Recently, University students have added new anonymous Twitter accounts to the long string of University-related social media pages. I am sure that many have heard of Scranton Compliments, which took over Facebook last year, as well as Twitter’s Scranton Crushes, Scranton Love Stories, Scranton Problems, The Daily Royal and so forth. This year, a few more Twitter accounts were added to the bunch, namely Royal Thank You, Scranton Bucket List and Scranton Shipping.
While some of these pages became somewhat controversial, none can compare to the most recent student-created Twitter accounts: @uofsmakeout and @UofSwalkofshame. These accounts encourage University students to take pictures of people making out or walking home the morning after a party and post those pictures to the corresponding Twitter page.
These two pages exploit University students’ private lives and split apart the student body. Rather than acting as “men and women for and with others,” as per our Jesuit ideal, these Twitter accounts make us prey on one another and make us believe that exploiting our fellow classmates via social media is acceptable, if not funny. Wake up, University students — this is not “Gossip Girl.” Anonymously posting embarrassing and personal photos constitutes blackmail and can be identified as a form of cyber-bullying.
Two sophomores at The University provided feedback on the issue, specifically Scranton Makeout.
“It’s hard enough already to approach the opposite sex at a party and initiate romantic intimacies. Knowing that opportunistic students armed with camera phones are given the forum to highlight this awkwardness destroys the fragile confidence required to approach a girl and start a relationship,” sophomore Nick Longobardi said.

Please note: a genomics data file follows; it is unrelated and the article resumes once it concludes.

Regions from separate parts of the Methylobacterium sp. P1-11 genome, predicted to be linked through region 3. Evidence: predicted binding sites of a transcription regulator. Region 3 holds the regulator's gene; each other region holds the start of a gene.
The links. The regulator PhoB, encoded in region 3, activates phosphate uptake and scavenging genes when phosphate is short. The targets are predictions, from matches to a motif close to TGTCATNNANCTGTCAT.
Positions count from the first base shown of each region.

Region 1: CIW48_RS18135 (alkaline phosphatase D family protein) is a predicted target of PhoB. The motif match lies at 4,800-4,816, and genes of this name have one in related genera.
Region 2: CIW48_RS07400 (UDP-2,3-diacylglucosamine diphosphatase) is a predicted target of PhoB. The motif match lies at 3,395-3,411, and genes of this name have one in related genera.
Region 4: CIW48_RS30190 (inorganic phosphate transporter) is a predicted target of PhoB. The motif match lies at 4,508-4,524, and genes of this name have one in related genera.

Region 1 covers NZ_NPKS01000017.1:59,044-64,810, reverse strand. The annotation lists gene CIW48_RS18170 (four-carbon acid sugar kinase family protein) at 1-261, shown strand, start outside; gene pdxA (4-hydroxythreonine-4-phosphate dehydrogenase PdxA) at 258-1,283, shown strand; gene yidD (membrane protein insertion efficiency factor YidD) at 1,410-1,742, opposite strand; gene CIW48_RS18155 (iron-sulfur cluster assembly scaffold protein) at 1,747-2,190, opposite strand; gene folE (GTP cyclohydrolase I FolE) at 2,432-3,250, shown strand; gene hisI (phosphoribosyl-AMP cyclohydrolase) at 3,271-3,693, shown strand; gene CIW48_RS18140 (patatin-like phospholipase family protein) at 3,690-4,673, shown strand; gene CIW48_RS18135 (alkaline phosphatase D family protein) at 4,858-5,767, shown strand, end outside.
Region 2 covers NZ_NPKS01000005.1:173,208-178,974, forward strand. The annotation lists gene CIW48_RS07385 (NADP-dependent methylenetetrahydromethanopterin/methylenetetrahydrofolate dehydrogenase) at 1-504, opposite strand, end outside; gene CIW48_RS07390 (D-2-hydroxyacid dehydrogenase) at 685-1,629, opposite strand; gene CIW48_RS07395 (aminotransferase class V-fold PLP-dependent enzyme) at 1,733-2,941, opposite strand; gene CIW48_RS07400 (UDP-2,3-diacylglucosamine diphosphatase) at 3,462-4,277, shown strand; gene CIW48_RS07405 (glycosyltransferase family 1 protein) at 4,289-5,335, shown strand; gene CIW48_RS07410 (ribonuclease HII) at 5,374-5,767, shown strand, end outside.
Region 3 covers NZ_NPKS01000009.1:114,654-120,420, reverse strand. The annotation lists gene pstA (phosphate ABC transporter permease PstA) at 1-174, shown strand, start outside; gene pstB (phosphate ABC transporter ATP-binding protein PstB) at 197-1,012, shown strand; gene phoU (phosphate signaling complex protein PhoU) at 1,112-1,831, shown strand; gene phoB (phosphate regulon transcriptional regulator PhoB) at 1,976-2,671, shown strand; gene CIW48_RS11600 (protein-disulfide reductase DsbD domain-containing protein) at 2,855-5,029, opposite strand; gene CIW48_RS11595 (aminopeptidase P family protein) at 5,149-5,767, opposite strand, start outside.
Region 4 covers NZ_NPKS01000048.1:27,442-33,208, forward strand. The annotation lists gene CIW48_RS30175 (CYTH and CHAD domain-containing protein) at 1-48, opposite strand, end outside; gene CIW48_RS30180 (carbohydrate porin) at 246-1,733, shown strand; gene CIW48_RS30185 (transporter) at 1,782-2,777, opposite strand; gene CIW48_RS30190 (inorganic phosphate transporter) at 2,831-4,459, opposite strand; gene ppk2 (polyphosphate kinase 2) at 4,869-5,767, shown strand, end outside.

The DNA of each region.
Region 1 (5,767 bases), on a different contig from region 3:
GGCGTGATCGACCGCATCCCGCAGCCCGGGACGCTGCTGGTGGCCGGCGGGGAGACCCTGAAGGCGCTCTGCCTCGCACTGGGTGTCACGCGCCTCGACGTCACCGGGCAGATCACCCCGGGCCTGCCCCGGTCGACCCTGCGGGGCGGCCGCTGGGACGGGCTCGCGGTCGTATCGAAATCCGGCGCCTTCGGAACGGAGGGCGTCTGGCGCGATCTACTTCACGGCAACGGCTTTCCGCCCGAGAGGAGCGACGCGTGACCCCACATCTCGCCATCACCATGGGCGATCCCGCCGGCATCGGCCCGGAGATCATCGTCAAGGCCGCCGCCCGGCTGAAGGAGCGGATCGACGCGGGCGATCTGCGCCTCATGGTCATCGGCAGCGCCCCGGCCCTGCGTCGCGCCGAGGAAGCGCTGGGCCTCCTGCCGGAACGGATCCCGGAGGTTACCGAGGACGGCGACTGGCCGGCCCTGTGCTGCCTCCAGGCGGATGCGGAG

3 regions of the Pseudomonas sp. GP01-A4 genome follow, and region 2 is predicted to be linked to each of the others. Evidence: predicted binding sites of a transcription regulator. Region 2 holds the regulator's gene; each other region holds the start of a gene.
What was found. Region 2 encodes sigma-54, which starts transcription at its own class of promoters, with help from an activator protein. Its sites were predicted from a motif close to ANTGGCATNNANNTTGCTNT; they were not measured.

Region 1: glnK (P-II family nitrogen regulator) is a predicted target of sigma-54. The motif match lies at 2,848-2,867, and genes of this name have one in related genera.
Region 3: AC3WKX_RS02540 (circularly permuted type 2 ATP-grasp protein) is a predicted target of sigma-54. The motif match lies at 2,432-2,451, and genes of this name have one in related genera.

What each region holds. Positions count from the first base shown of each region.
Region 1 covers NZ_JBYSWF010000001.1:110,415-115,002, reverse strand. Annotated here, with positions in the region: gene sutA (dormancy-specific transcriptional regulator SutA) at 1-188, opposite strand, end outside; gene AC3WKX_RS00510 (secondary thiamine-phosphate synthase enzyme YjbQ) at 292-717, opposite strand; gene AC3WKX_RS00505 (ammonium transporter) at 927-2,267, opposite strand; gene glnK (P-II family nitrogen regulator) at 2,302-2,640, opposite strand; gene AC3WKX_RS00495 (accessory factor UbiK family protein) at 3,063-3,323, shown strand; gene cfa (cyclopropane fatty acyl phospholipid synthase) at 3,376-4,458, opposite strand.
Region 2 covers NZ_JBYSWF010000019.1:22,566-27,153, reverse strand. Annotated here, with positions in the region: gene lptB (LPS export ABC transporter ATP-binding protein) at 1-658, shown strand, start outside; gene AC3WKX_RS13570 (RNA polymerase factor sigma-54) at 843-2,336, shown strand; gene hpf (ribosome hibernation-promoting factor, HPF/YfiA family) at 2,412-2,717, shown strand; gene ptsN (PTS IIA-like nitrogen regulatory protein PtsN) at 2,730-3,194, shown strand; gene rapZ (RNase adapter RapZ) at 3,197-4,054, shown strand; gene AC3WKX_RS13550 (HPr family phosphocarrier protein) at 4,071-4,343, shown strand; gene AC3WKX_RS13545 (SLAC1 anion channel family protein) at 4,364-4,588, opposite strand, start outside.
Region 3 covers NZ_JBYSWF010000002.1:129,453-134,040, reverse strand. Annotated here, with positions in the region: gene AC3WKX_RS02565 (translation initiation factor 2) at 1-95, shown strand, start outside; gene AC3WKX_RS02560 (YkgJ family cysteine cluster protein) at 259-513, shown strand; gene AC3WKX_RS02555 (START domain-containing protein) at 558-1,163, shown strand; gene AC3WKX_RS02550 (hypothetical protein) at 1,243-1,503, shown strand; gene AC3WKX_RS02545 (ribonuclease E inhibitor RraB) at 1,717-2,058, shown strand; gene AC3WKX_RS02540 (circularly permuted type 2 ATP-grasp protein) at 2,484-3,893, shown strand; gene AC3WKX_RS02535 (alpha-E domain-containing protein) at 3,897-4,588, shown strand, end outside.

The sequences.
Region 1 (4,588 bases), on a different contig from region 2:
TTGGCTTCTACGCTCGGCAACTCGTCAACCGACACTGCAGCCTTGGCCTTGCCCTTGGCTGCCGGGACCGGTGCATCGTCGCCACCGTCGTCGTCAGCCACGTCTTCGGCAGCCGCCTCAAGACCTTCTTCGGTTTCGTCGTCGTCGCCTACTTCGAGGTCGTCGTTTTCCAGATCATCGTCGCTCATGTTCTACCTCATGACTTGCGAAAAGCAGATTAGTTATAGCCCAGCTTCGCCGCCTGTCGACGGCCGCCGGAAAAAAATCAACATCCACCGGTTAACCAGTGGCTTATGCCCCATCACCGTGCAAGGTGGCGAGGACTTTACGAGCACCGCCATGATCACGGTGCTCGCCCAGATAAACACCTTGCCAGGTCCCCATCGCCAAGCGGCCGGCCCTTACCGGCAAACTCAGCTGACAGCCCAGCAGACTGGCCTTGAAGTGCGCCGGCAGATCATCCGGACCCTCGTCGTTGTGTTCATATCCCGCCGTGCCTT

A victim of Scranton Makeout also provided insight. The sophomore male preferred to remain unnamed.
“I don’t think this Twitter page is a crime, but I had higher expectations from Scranton students. I guess I would hope that people would respect each other’s privacy a little bit more — but they’re not. I am not super offended by the picture posted of me, but it’s weird that some stranger would take a picture of me and my friend in the privacy of my other friend’s home. I did not even know the person who took the picture. I do know people who have felt victimized by the Twitter page, though — we as Scranton students can’t just ignore it. Something needs to be done about it,” the sophomore male said.
I agree with the unnamed sophomore’s statement that he had higher expectations from Scranton students. Exploiting each other, posting embarrassing photos and finding humor in fellow students’ embarrassment creates disunity in our Scranton family. This inappropriate use of social media paints an inaccurate and disturbing picture of The University. Let us remember who we are: we are men and women for and with others. Let us serve and care for the Scranton community rather than ostracize each other. Let us recognize that @uofsmakeout and @UofSwalkofshame do not reflect Scranton in the slightest. We are better than that.
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